As to the interaction between apoE and HSV1 in HSE, it is worth noting that the disturbed apoE frequencies in HSE are apparent in both the untreated subjects, whose survival times after onset of disease varied considerably (table), and in the subjects treated with ACV. Of course we cannot make deductions relating to survival from the treated patients, but the variability of survival times in the untreated, and the similarly high ε2 allele frequency of untreated and treated patients suggest that apoE may influence susceptibility to HSE rather than survival. Susceptibility in turn may be determined by the ease of virus reactivation (if HSE is due to reactivation from latent infection), or by the neuroinvasiveness/neurovirulence of the virus for CNS cells—perhaps involving cell surface interactions. HSV1 binds to heparan sulphate proteoglycan (HSPG) molecules on the cell surface,15 as do apoEs,16 the second subsequently entering cells via the receptors of the low density lipoprotein receptor (LDLR) family, which includes LDLR and LDLR related protein (LRP). Based on the fact that the affinity of apoE2 is lower than that of the other isoforms for these receptors,17 and on the suggestion that rare HSV1 mutants (highly neurovirulent) cause HSE,18 we speculate that if such mutants were to access cells via one of these LDLR family receptors instead of HSPG, they would compete with apoEs; apoE2 would compete to a lesser extent—hence allowing more entry and spread of virus. In Alzheimer's disease, we have proposed that apoEs and HSV1 compete for binding to HSPG molecules in the cell surface,3 4 apoE4 doing so less efficiently— thus allowing more virus spread—as its entry via HSPG is known to be less (in neuronal cells) than that of the other isoforms.16Interestingly, the interaction of apoE ε4 and HIV in HIV-induced dementia and peripheral neuropathy might also be mediated by HSPG.19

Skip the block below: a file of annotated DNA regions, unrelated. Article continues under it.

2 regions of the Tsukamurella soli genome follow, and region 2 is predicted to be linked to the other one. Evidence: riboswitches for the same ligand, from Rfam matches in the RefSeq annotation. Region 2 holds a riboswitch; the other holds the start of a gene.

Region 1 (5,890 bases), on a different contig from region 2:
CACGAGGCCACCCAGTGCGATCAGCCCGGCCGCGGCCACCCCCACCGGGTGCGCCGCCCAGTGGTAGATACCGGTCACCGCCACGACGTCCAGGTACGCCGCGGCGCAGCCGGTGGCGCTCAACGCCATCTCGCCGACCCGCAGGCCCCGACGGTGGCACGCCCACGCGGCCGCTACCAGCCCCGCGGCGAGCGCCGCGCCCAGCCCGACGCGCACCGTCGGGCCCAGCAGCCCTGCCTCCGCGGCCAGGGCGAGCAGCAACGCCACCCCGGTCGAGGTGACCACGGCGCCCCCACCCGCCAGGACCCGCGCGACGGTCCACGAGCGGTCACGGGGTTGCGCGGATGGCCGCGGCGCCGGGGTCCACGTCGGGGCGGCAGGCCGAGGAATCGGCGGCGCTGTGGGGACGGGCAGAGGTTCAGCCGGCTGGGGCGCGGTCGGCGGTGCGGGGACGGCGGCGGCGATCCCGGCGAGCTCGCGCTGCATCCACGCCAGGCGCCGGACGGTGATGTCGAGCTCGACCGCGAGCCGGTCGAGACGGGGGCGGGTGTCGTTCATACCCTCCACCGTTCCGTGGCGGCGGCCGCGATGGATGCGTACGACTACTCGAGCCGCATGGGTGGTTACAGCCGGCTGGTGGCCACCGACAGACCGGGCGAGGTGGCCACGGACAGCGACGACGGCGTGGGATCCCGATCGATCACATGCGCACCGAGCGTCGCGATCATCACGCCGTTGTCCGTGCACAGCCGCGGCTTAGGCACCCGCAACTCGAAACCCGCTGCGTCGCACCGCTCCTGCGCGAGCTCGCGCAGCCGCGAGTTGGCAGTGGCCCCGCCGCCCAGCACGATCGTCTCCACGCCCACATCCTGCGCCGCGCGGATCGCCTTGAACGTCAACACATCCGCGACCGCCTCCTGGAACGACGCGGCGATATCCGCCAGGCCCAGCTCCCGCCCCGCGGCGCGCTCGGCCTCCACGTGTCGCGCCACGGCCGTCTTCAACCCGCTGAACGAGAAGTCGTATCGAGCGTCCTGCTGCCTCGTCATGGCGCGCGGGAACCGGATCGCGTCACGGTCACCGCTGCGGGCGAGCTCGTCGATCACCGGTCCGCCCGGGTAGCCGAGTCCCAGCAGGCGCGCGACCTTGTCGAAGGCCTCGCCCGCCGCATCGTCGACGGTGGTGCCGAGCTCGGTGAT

Clearly, the next step is to examine the apoE genotypes of a much larger number of patients with HSE, preferably using fresh or frozen tissue, CSF (from which cell DNA can be prepared), or blood specimens. If these confirm our preliminary data, it would strengthen the case for a vaccine against HSV1, particularly for apoE ε4 carriers and for apoE ε2 carriers (in the case of Alzheimer's disease and HSE, respectively).


We thank Dr Brian Faragher for advice about statistics, and Michael Alder and John Kurtz for careful evaluation of HSV infection in the CSF samples. W-RL and MAW carried out the experimental work and helped compile the experimental data. PK provided the DNA from the CSF specimens with their relevant clinical data. MME provided the fixed and embedded brain specimens with their relevant clinical data and was involved in writing the paper. RFI suggested and designed the study and wrote the paper after interpreting the results along with the other authors. This work was funded by Research into Ageing, and the Dr Hadwen Trust for Humane Research.